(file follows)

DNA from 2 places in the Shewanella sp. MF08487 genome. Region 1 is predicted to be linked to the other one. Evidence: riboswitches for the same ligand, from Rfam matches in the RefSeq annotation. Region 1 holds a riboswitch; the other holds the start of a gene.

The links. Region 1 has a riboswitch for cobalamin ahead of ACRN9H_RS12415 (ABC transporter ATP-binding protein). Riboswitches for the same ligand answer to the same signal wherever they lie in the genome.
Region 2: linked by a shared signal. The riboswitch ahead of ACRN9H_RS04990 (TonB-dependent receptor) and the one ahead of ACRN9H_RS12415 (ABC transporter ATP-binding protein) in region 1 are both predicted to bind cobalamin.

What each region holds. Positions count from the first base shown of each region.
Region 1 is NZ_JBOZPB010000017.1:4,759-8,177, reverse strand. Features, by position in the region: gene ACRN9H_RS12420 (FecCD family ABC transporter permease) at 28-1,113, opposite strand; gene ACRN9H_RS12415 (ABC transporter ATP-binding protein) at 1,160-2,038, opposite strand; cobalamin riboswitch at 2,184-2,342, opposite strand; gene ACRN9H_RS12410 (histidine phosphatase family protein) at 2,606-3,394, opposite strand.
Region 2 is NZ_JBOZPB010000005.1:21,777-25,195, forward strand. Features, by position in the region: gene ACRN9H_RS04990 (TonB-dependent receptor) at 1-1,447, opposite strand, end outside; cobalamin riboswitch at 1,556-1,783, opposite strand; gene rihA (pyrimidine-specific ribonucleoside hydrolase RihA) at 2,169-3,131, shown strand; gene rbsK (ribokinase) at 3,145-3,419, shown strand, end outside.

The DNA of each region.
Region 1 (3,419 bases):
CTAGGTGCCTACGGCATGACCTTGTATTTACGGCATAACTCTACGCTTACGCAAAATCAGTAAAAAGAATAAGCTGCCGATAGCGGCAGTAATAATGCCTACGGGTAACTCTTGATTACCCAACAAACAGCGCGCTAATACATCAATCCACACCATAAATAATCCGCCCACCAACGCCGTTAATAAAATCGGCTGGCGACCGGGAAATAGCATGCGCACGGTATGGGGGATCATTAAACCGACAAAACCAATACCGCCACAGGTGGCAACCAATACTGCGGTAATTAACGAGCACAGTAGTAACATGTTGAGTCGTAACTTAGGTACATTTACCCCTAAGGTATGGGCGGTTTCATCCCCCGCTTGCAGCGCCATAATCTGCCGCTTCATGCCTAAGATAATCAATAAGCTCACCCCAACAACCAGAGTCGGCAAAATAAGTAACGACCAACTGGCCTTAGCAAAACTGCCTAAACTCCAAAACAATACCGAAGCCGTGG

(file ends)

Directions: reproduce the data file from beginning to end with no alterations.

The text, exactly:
DNA from 2 places in the Shewanella sp. MF08487 genome. Region 1 is predicted to be linked to the other one. Evidence: riboswitches for the same ligand, from Rfam matches in the RefSeq annotation. Region 1 holds a riboswitch; the other holds the start of a gene.

The links. Region 1 has a riboswitch for cobalamin ahead of ACRN9H_RS12415 (ABC transporter ATP-binding protein). Riboswitches for the same ligand answer to the same signal wherever they lie in the genome.
Region 2: linked by a shared signal. The riboswitch ahead of ACRN9H_RS04990 (TonB-dependent receptor) and the one ahead of ACRN9H_RS12415 (ABC transporter ATP-binding protein) in region 1 are both predicted to bind cobalamin.

What each region holds. Positions count from the first base shown of each region.
Region 1 is NZ_JBOZPB010000017.1:4,759-8,177, reverse strand. Features, by position in the region: gene ACRN9H_RS12420 (FecCD family ABC transporter permease) at 28-1,113, opposite strand; gene ACRN9H_RS12415 (ABC transporter ATP-binding protein) at 1,160-2,038, opposite strand; cobalamin riboswitch at 2,184-2,342, opposite strand; gene ACRN9H_RS12410 (histidine phosphatase family protein) at 2,606-3,394, opposite strand.
Region 2 is NZ_JBOZPB010000005.1:21,777-25,195, forward strand. Features, by position in the region: gene ACRN9H_RS04990 (TonB-dependent receptor) at 1-1,447, opposite strand, end outside; cobalamin riboswitch at 1,556-1,783, opposite strand; gene rihA (pyrimidine-specific ribonucleoside hydrolase RihA) at 2,169-3,131, shown strand; gene rbsK (ribokinase) at 3,145-3,419, shown strand, end outside.

The DNA of each region.
Region 1 (3,419 bases):
CTAGGTGCCTACGGCATGACCTTGTATTTACGGCATAACTCTACGCTTACGCAAAATCAGTAAAAAGAATAAGCTGCCGATAGCGGCAGTAATAATGCCTACGGGTAACTCTTGATTACCCAACAAACAGCGCGCTAATACATCAATCCACACCATAAATAATCCGCCCACCAACGCCGTTAATAAAATCGGCTGGCGACCGGGAAATAGCATGCGCACGGTATGGGGGATCATTAAACCGACAAAACCAATACCGCCACAGGTGGCAACCAATACTGCGGTAATTAACGAGCACAGTAGTAACATGTTGAGTCGTAACTTAGGTACATTTACCCCTAAGGTATGGGCGGTTTCATCCCCCGCTTGCAGCGCCATAATCTGCCGCTTCATGCCTAAGATAATCAATAAGCTCACCCCAACAACCAGAGTCGGCAAAATAAGTAACGACCAACTGGCCTTAGCAAAACTGCCTAAACTCCAAAACAATACCGAAGCCGTGG